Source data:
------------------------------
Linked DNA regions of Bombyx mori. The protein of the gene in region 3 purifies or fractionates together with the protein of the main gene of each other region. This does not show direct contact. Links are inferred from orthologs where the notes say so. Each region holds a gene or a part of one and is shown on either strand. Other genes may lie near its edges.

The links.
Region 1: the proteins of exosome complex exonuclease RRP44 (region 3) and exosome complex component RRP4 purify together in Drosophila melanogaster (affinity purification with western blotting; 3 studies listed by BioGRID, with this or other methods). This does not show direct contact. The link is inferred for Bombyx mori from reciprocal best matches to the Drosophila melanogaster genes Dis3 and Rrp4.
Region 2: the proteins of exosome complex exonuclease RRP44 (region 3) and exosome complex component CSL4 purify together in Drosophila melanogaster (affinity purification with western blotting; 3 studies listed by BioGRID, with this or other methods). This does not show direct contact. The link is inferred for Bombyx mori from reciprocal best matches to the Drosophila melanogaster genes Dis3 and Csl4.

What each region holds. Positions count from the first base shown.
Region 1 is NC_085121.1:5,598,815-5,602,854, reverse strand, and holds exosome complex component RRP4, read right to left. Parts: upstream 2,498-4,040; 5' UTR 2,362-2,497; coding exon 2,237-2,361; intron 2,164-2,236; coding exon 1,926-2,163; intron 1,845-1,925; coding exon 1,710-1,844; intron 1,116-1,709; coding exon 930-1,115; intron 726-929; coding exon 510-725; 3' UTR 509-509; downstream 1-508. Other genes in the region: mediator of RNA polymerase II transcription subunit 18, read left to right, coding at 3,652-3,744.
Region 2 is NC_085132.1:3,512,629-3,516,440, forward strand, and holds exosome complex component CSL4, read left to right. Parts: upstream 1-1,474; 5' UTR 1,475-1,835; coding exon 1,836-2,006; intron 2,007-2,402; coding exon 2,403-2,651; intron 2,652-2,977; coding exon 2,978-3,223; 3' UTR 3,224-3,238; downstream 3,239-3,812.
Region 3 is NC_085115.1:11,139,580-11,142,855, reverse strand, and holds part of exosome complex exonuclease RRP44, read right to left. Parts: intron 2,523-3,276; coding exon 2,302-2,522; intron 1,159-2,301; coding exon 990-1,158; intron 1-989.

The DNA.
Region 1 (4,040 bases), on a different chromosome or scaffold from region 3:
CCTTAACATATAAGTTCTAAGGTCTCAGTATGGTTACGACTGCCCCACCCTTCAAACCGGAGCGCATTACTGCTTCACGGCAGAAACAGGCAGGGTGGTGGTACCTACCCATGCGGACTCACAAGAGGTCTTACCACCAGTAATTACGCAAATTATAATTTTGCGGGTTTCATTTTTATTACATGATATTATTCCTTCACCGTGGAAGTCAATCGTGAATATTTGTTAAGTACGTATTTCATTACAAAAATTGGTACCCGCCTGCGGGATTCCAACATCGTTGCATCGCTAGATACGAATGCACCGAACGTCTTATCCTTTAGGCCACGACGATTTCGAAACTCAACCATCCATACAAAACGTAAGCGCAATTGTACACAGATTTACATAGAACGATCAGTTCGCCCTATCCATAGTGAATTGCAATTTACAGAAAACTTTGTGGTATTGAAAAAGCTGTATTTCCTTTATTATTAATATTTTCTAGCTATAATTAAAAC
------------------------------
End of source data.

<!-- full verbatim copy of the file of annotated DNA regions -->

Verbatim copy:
Linked DNA regions of Bombyx mori. The protein of the gene in region 3 purifies or fractionates together with the protein of the main gene of each other region. This does not show direct contact. Links are inferred from orthologs where the notes say so. Each region holds a gene or a part of one and is shown on either strand. Other genes may lie near its edges.

The links.
Region 1: the proteins of exosome complex exonuclease RRP44 (region 3) and exosome complex component RRP4 purify together in Drosophila melanogaster (affinity purification with western blotting; 3 studies listed by BioGRID, with this or other methods). This does not show direct contact. The link is inferred for Bombyx mori from reciprocal best matches to the Drosophila melanogaster genes Dis3 and Rrp4.
Region 2: the proteins of exosome complex exonuclease RRP44 (region 3) and exosome complex component CSL4 purify together in Drosophila melanogaster (affinity purification with western blotting; 3 studies listed by BioGRID, with this or other methods). This does not show direct contact. The link is inferred for Bombyx mori from reciprocal best matches to the Drosophila melanogaster genes Dis3 and Csl4.

What each region holds. Positions count from the first base shown.
Region 1 is NC_085121.1:5,598,815-5,602,854, reverse strand, and holds exosome complex component RRP4, read right to left. Parts: upstream 2,498-4,040; 5' UTR 2,362-2,497; coding exon 2,237-2,361; intron 2,164-2,236; coding exon 1,926-2,163; intron 1,845-1,925; coding exon 1,710-1,844; intron 1,116-1,709; coding exon 930-1,115; intron 726-929; coding exon 510-725; 3' UTR 509-509; downstream 1-508. Other genes in the region: mediator of RNA polymerase II transcription subunit 18, read left to right, coding at 3,652-3,744.
Region 2 is NC_085132.1:3,512,629-3,516,440, forward strand, and holds exosome complex component CSL4, read left to right. Parts: upstream 1-1,474; 5' UTR 1,475-1,835; coding exon 1,836-2,006; intron 2,007-2,402; coding exon 2,403-2,651; intron 2,652-2,977; coding exon 2,978-3,223; 3' UTR 3,224-3,238; downstream 3,239-3,812.
Region 3 is NC_085115.1:11,139,580-11,142,855, reverse strand, and holds part of exosome complex exonuclease RRP44, read right to left. Parts: intron 2,523-3,276; coding exon 2,302-2,522; intron 1,159-2,301; coding exon 990-1,158; intron 1-989.

The DNA.
Region 1 (4,040 bases), on a different chromosome or scaffold from region 3:
CCTTAACATATAAGTTCTAAGGTCTCAGTATGGTTACGACTGCCCCACCCTTCAAACCGGAGCGCATTACTGCTTCACGGCAGAAACAGGCAGGGTGGTGGTACCTACCCATGCGGACTCACAAGAGGTCTTACCACCAGTAATTACGCAAATTATAATTTTGCGGGTTTCATTTTTATTACATGATATTATTCCTTCACCGTGGAAGTCAATCGTGAATATTTGTTAAGTACGTATTTCATTACAAAAATTGGTACCCGCCTGCGGGATTCCAACATCGTTGCATCGCTAGATACGAATGCACCGAACGTCTTATCCTTTAGGCCACGACGATTTCGAAACTCAACCATCCATACAAAACGTAAGCGCAATTGTACACAGATTTACATAGAACGATCAGTTCGCCCTATCCATAGTGAATTGCAATTTACAGAAAACTTTGTGGTATTGAAAAAGCTGTATTTCCTTTATTATTAATATTTTCTAGCTATAATTAAAAC